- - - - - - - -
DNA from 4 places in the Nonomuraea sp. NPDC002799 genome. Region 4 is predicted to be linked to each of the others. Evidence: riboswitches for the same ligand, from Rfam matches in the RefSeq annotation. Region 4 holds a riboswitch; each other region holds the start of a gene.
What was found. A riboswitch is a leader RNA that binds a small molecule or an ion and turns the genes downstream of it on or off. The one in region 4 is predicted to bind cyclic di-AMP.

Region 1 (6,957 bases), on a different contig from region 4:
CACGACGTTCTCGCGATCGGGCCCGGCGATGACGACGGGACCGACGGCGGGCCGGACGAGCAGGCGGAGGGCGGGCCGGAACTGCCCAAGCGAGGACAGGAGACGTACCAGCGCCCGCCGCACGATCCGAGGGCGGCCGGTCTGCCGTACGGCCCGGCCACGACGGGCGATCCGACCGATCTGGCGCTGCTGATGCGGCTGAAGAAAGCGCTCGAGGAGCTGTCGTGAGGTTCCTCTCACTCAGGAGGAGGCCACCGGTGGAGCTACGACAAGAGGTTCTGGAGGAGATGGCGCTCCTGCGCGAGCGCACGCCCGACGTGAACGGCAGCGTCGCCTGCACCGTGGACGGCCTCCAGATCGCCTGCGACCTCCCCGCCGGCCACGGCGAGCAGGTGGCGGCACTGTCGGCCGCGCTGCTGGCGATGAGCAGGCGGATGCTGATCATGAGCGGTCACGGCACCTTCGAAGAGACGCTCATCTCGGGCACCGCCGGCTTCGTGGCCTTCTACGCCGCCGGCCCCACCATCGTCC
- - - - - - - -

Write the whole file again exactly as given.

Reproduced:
DNA from 4 places in the Nonomuraea sp. NPDC002799 genome. Region 4 is predicted to be linked to each of the others. Evidence: riboswitches for the same ligand, from Rfam matches in the RefSeq annotation. Region 4 holds a riboswitch; each other region holds the start of a gene.
What was found. A riboswitch is a leader RNA that binds a small molecule or an ion and turns the genes downstream of it on or off. The one in region 4 is predicted to bind cyclic di-AMP.

Region 1 (6,957 bases), on a different contig from region 4:
CACGACGTTCTCGCGATCGGGCCCGGCGATGACGACGGGACCGACGGCGGGCCGGACGAGCAGGCGGAGGGCGGGCCGGAACTGCCCAAGCGAGGACAGGAGACGTACCAGCGCCCGCCGCACGATCCGAGGGCGGCCGGTCTGCCGTACGGCCCGGCCACGACGGGCGATCCGACCGATCTGGCGCTGCTGATGCGGCTGAAGAAAGCGCTCGAGGAGCTGTCGTGAGGTTCCTCTCACTCAGGAGGAGGCCACCGGTGGAGCTACGACAAGAGGTTCTGGAGGAGATGGCGCTCCTGCGCGAGCGCACGCCCGACGTGAACGGCAGCGTCGCCTGCACCGTGGACGGCCTCCAGATCGCCTGCGACCTCCCCGCCGGCCACGGCGAGCAGGTGGCGGCACTGTCGGCCGCGCTGCTGGCGATGAGCAGGCGGATGCTGATCATGAGCGGTCACGGCACCTTCGAAGAGACGCTCATCTCGGGCACCGCCGGCTTCGTGGCCTTCTACGCCGCCGGCCCCACCATCGTCC